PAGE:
- The Washington Times - Monday, November 29, 2010


By Simon Winchester
Harper, $27.99, 512 pages

Do oceans have biographies? One does now, thanks to Simon Winchester’s new book, “The Atlantic.” Mr. Winchester contends that the Atlantic Ocean is similar to living things in that it has had a birth and eventually will have an end. Both are described, as well as what has happened in between thus far.

The Atlantic was born in the breakup of the great Pangean supercontinent roughly 195 million years ago and is a relatively new ocean by the standards of our planet’s history. It likely will die when that great land mass comes together again to form a new Pangean supercontinent a few hundred million years hence; enjoy it while you have it.

Man’s exploration and exploitation of the Atlantic have been ongoing only for a millennium. Mr. Winchester makes a strong argument that Leif Eriksson’s voyages to the New World were as momentous as those of Columbus nearly 500 years later, but he admits that Eriksson never realized he had found a continent; he thought what he called Vineland was merely a large island. Columbus understood that he had found something that was not Asia, but it took later explorers to realize that two entire continents bordered a distinct ocean that would be christened the Atlantic.

Between describing the Atlantic’s birth and impending death, Mr. Winchester briefly chronicles the adventurous sailors who first explored this forbidding mass of water, which once was thought to lead to the ends of the earth. He goes on to describe the titanic sea battles beginning with the Spanish attempt to conquer England with the Armada and ending with the British rebuff of another Latin challenger in the Falklands war of the late 20th century. The British Empire eventually gained mastery of the Atlantic and the rest of the world’s oceans at Trafalgar, which remained the seminal naval battle until Midway, where Americans inherited the mantle of master of the seas.

The reader also will learn a bit about such things as Atlantic commerce, beginning with the Phoenicians and moving along to the present day. Mr. Winchester is also adept at describing the remotest parts of the Atlantic at their most storm-tossed and forbidding best.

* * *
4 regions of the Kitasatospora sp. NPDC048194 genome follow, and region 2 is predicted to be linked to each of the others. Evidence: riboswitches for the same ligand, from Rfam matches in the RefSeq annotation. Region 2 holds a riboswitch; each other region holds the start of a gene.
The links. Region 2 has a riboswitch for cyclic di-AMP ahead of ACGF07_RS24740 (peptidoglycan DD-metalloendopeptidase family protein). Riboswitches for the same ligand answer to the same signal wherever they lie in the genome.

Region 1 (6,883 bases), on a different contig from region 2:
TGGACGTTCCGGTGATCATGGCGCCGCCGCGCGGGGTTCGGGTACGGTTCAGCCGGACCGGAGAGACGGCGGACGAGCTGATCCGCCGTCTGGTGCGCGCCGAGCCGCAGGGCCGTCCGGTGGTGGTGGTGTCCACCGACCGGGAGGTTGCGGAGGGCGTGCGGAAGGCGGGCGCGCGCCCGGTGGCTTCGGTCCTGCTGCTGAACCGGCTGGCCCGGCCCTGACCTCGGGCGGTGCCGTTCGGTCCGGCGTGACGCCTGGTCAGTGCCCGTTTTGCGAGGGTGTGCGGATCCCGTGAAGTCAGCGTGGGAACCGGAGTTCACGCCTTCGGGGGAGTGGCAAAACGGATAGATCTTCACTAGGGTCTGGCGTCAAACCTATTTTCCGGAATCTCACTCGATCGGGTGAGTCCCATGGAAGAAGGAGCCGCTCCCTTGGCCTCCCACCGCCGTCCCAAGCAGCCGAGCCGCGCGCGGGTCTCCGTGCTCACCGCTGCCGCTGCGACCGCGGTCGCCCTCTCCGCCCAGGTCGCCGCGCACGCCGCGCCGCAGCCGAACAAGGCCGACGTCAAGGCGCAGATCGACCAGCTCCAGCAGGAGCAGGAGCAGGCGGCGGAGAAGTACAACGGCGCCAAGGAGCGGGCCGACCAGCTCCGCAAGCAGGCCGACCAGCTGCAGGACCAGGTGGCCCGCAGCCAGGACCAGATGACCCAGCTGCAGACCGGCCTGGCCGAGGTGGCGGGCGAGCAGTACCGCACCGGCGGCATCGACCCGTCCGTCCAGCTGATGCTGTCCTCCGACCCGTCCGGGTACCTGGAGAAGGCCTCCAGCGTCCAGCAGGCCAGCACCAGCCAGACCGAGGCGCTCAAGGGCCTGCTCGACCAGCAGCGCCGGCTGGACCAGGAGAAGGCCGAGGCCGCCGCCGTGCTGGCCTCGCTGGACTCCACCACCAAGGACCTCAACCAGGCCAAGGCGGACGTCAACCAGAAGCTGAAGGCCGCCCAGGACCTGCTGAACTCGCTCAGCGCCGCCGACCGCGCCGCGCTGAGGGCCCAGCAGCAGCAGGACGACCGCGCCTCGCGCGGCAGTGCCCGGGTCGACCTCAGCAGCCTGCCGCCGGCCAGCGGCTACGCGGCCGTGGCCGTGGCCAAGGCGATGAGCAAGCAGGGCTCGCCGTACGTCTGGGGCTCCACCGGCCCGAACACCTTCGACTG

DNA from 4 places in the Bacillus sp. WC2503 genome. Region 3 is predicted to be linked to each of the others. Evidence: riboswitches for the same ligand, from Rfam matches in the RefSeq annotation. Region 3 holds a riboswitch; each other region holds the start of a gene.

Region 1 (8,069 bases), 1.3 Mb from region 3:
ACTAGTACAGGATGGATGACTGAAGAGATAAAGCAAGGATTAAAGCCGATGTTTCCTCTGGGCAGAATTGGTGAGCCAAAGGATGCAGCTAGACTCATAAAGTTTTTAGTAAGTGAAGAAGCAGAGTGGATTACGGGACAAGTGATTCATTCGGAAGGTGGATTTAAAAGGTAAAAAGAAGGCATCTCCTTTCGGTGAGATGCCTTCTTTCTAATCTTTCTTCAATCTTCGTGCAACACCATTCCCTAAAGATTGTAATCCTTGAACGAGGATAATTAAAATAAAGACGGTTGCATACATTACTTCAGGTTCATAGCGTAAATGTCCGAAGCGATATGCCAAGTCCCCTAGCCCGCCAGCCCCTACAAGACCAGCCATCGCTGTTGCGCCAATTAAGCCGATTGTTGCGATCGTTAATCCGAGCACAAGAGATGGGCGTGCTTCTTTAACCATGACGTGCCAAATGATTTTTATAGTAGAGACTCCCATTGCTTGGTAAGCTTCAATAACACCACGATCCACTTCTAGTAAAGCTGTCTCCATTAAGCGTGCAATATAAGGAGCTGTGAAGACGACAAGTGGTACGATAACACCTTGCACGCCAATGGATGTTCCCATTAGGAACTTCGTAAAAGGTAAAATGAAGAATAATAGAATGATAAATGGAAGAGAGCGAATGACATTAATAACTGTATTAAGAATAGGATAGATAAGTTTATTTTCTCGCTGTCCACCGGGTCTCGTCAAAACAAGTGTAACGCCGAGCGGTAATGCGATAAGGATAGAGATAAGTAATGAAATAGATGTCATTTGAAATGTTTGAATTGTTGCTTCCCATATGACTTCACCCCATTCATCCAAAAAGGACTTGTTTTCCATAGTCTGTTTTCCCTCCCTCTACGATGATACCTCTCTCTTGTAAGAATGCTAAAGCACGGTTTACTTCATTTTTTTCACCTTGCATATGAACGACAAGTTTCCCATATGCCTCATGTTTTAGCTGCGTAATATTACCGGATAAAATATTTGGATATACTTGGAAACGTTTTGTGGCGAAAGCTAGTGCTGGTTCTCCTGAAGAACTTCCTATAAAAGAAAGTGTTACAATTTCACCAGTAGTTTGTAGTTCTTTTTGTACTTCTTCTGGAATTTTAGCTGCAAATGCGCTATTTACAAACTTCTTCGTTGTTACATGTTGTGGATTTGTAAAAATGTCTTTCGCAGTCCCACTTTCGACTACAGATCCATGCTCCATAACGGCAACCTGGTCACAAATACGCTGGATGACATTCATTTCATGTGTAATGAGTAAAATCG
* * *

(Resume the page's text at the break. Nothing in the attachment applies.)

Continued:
Mr. Winchester’s love and fascination for the Atlantic began when he was a teen and booked passage on one of the last great trans-Atlantic liner voyages of the last century to hook up with a Canadian girl with whom he had become infatuated; apparently the fascination with the young lady faded, but the love of the Atlantic stuck. His experiences as a geologist, adventurer and reporter contribute to making his work an interesting and informative read.

Mr. Winchester was stranded in an ice floe on an academic expedition to Greenland and interned as a British spy during the Falklands war. His Argentine naval-officer warden while he was imprisoned later contacted him and took him to dinner to apologize for rubbing it in when an Argentine-launched anti-ship missile sank the HMS Sheffield, the first sinking of a British warship since World War II. Mr. Winchester’s yarns are not just sea stories; they are documented adventures.

If there is a weakness in this otherwise delightful book, it comes with the author’s discussion of climate change. He does not necessarily take a stand on the issue, but it detracts from the overall theme that man is a small and fleeting presence on this great body of water. Extreme global warming, whatever its cause, might marginally expand the Atlantic through polar-cap melting; nuclear winter might fleetingly cool it for a few decades. But it somewhat diminishes the author’s theme that the Atlantic was here before us and likely will be here after we are gone.

Mr. Winchester has a decidedly Northern European and British bias, particularly regarding the Eriksson-Columbus issue. However, he apparently has gained an affinity for the New World. In the near future, he will be sworn in as an American citizen, appropriately aboard the USS Constitution, which was never defeated in its battles with his native country. The British loss is America’s gain, but, after all, we are close allies.

However, the book hovers about a question that looms over us today. In many ways, Americans see the Atlantic and Europe as past, while we view the Pacific and its Indian Ocean sister as the future. Like it or not, we are an imperial power, and we cannot afford to downplay either theater.

Mr. Winchester is an accomplished storyteller who can blend science, economics and history into a fantastic yarn.

Gary Anderson is an adjunct professor at George Washington University and a retired Marine Corps officer.

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